Tuesday, July 30, 2019

Book Review: I, Robot: To Protect by Mickey Zucker Reichert

I, Robot: To Protect
Author: Mickey Zucker Reichert
Series: I, Robot (Book 1)
Publication: Roc Hardcover; 1st edition (November 1, 2011)

Description: First in an all-new trilogy inspired by Isaac Asimov's legendary science fiction collection I, Robot. 2035: Susan Calvin is beginning her residency at a Manhattan teaching hospital, where a select group of patients is receiving the latest in diagnostic advancements: tiny nanobots, injected into the spinal fluid, that can unlock and map the human mind.Soon, Susan begins to notice an ominous chain of events surrounding the patients. When she tries to alert her superiors, she is ignored by those who want to keep the project far from any scrutiny for the sake of their own agenda. But what no one knows is that the very technology to which they have given life is now under the control of those who seek to spread only death...

My Thoughts: Based on Isaac Asimov's I, Robot, this story tells about the early days of robotics. Dr. Susan Calvin is the main character. She is a resident in Psychiatry at Manhattan Hasbro Hospital. Here first assignment is with inpatient children. One of the first people she meets is Dr. Remington Hawthorn who is a resident in neurosurgery. Their first encounter isn't a foretelling of their future though. Remy is arrogant and Susan cuts him down to size. Susan also encounters protesters when she is entering the hospital. It seems that any medical advance has its detractors who are eager to protest and who might be eager to kill to reach their goals.

Most curious of all, Susan meets Nate, also known as N8-C, a robot so human looking and acting that he could pass for a human. Susan finds him intriguing for many reasons. One of the reasons is that he was produced by the company her father John works for - in a job he doesn't talk about and calls boring. She learns about the three laws of robotics which are designed to keep society safe from robots running amok.

We learn a lot about Susan's work as she treats her first four patients. We also quickly learn that Susan is a genius as she finds fixes for three of her first patients. Two of the fixes were primarily medical but with psychiatric implications. It is the fourth case that is the most difficult. Sharicka Anson is four years old and has juvenile conduct disorder. She has killed her family pet and attempted to kill her sister and other children. She is also cute, charming, witty, extremely intelligent and a champion manipulator of those around her.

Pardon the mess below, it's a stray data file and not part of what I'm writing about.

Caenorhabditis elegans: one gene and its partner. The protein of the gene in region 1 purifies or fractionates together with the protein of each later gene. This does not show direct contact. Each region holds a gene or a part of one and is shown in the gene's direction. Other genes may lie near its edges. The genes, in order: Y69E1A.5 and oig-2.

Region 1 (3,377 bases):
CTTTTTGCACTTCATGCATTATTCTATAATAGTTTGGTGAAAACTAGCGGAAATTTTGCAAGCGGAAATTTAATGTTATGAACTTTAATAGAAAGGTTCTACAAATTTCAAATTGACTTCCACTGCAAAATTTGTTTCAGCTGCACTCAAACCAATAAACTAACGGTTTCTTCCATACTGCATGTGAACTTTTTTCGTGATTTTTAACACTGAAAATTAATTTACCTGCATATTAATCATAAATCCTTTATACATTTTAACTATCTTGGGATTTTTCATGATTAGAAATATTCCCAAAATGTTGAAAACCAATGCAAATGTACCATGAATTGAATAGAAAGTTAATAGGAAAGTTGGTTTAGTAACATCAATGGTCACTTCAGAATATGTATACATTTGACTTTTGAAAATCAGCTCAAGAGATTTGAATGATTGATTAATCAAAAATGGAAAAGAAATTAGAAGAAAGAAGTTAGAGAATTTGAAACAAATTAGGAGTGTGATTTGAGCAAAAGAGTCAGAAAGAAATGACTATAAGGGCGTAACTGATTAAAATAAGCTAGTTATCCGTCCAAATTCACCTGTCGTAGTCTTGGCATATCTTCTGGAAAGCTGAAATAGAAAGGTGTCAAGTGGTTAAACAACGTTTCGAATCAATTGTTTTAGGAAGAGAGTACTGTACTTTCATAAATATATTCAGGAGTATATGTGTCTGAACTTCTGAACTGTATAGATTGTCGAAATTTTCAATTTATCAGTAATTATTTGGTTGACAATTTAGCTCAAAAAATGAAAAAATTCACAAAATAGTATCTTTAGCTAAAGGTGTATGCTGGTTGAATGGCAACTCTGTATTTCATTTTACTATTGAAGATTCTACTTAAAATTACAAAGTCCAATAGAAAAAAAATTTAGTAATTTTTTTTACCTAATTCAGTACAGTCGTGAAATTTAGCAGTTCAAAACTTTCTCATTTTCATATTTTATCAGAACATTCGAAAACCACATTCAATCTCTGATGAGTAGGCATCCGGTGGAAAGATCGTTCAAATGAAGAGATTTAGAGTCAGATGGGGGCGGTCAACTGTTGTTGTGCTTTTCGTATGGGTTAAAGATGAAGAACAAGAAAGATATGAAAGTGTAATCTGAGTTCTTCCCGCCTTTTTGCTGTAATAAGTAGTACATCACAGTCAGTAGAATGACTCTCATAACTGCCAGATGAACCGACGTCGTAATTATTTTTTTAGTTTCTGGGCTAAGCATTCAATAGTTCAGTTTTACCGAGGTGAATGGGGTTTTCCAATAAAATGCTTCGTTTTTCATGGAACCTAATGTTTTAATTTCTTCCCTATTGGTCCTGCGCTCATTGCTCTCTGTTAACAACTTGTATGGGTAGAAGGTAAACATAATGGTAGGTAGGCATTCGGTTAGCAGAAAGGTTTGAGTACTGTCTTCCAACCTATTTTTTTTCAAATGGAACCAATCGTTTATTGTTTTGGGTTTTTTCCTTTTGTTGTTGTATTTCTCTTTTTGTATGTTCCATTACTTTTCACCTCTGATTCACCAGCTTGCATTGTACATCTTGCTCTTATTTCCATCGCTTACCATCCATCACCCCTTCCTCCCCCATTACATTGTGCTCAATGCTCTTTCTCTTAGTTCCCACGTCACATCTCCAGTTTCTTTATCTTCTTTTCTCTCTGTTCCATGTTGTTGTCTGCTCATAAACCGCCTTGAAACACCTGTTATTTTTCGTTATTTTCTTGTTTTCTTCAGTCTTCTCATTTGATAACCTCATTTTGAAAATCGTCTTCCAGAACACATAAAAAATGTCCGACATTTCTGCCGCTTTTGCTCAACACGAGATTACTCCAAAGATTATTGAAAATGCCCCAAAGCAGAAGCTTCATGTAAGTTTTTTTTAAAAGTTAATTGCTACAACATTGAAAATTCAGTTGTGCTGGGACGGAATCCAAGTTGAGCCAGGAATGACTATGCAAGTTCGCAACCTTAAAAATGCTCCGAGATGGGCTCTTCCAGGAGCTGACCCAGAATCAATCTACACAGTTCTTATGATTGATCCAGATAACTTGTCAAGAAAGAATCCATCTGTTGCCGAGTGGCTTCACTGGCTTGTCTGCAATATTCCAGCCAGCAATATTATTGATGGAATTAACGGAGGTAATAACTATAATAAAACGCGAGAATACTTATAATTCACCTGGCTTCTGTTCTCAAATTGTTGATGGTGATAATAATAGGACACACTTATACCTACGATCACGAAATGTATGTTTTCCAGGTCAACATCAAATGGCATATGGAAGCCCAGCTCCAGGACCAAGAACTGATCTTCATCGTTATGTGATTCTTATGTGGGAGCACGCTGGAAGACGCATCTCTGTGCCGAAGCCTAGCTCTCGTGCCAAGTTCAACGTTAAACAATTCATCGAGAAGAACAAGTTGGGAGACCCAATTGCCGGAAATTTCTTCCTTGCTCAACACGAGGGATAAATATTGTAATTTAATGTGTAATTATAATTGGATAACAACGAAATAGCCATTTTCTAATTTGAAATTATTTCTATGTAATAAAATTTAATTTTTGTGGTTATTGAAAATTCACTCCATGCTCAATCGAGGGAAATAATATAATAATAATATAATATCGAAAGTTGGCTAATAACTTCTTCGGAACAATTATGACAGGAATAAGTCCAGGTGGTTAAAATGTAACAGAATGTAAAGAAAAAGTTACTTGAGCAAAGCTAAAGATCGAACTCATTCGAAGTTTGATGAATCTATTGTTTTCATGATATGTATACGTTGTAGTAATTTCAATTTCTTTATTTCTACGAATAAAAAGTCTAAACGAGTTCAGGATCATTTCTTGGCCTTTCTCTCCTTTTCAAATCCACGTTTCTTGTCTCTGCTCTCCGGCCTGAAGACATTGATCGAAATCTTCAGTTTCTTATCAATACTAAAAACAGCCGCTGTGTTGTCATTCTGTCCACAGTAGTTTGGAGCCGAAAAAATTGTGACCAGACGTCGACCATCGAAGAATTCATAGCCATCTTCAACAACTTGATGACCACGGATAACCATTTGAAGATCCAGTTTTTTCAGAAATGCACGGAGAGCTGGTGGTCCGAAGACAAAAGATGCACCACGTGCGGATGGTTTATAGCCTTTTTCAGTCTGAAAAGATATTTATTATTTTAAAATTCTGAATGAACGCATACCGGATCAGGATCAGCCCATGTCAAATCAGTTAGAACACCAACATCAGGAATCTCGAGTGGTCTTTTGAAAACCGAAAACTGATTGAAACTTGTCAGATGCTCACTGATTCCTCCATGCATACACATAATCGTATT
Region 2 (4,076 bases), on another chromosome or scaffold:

Susan, partially because of her father and partially because of her early successes, is invited to take part in a study which will insert nanobots into the brains of people with severe psychiatric issues in the hopes of finding areas for treatment. The project is very secret because of the protesters who are certain that doctors are creating cyborgs that will take over the world or something at least as damaging as that.

When one of the subjects hijacks a bus (which Susan and Remy are on) and detonates a bomb which kills him and damages nearby property, Susan begins to wonder if the experiment has something to do with it. It seems that the subjects are using the three laws of robotics to minimize the damage. The scientists don't want to let the police know because the fear it will set robotics back a hundred years which leaves Susan and Remy trying to find the rest of the subjects. Unfortunately, Sharicka had been chosen as one of the subjects which leaves a sociopath with a bomb on the loose.

This was an intriguing science fiction story the builds on events in the News and suggests a possible future. It is the first of a trilogy and does leave a number of unanswered questions for the next books to answer. I found it compellingly readable and fascinating.

Favorite Quote:
The human mind remained the next great frontier. Despite a multitude of new medications and procedures, mental illness lagged behind the other scourges of humanity.
I bought this one November 1, 2011. You can buy your copy here.

1 comment:

  1. I love the idea that the classic Asimov has been updated with this trilogy. Well worth a closer look :-)


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